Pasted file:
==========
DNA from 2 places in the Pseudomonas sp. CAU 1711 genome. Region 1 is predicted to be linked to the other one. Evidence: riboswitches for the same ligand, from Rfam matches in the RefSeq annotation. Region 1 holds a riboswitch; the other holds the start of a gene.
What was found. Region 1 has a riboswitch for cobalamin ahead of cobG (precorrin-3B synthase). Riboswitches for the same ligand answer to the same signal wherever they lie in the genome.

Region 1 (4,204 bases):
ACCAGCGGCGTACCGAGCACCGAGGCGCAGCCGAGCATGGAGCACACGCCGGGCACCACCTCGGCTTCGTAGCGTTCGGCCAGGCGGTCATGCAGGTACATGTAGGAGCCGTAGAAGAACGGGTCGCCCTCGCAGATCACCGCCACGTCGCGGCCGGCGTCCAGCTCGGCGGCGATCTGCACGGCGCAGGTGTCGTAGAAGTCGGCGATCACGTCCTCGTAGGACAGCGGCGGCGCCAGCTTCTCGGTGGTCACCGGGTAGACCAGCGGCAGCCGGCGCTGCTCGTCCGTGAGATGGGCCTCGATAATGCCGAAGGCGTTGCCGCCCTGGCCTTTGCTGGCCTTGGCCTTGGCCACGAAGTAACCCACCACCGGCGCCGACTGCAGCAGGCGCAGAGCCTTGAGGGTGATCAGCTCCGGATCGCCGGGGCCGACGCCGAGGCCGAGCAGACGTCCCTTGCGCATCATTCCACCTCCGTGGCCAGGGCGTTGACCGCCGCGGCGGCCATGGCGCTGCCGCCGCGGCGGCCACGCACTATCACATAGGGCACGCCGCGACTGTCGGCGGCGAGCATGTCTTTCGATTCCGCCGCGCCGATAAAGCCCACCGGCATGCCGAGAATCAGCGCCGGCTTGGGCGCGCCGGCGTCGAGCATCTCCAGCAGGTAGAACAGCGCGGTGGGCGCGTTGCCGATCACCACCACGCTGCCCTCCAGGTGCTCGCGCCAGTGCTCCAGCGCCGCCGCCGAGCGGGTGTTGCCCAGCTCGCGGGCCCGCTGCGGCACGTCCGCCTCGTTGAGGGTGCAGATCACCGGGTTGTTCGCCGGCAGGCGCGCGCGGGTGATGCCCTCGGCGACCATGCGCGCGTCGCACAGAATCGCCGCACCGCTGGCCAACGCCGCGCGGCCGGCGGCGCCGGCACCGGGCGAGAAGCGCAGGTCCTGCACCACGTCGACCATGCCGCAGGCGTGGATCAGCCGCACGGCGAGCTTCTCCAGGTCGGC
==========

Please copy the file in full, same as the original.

DNA from 2 places in the Pseudomonas sp. CAU 1711 genome. Region 1 is predicted to be linked to the other one. Evidence: riboswitches for the same ligand, from Rfam matches in the RefSeq annotation. Region 1 holds a riboswitch; the other holds the start of a gene.
What was found. Region 1 has a riboswitch for cobalamin ahead of cobG (precorrin-3B synthase). Riboswitches for the same ligand answer to the same signal wherever they lie in the genome.

Region 1 (4,204 bases):
ACCAGCGGCGTACCGAGCACCGAGGCGCAGCCGAGCATGGAGCACACGCCGGGCACCACCTCGGCTTCGTAGCGTTCGGCCAGGCGGTCATGCAGGTACATGTAGGAGCCGTAGAAGAACGGGTCGCCCTCGCAGATCACCGCCACGTCGCGGCCGGCGTCCAGCTCGGCGGCGATCTGCACGGCGCAGGTGTCGTAGAAGTCGGCGATCACGTCCTCGTAGGACAGCGGCGGCGCCAGCTTCTCGGTGGTCACCGGGTAGACCAGCGGCAGCCGGCGCTGCTCGTCCGTGAGATGGGCCTCGATAATGCCGAAGGCGTTGCCGCCCTGGCCTTTGCTGGCCTTGGCCTTGGCCACGAAGTAACCCACCACCGGCGCCGACTGCAGCAGGCGCAGAGCCTTGAGGGTGATCAGCTCCGGATCGCCGGGGCCGACGCCGAGGCCGAGCAGACGTCCCTTGCGCATCATTCCACCTCCGTGGCCAGGGCGTTGACCGCCGCGGCGGCCATGGCGCTGCCGCCGCGGCGGCCACGCACTATCACATAGGGCACGCCGCGACTGTCGGCGGCGAGCATGTCTTTCGATTCCGCCGCGCCGATAAAGCCCACCGGCATGCCGAGAATCAGCGCCGGCTTGGGCGCGCCGGCGTCGAGCATCTCCAGCAGGTAGAACAGCGCGGTGGGCGCGTTGCCGATCACCACCACGCTGCCCTCCAGGTGCTCGCGCCAGTGCTCCAGCGCCGCCGCCGAGCGGGTGTTGCCCAGCTCGCGGGCCCGCTGCGGCACGTCCGCCTCGTTGAGGGTGCAGATCACCGGGTTGTTCGCCGGCAGGCGCGCGCGGGTGATGCCCTCGGCGACCATGCGCGCGTCGCACAGAATCGCCGCACCGCTGGCCAACGCCGCGCGGCCGGCGGCGCCGGCACCGGGCGAGAAGCGCAGGTCCTGCACCACGTCGACCATGCCGCAGGCGTGGATCAGCCGCACGGCGAGCTTCTCCAGGTCGGC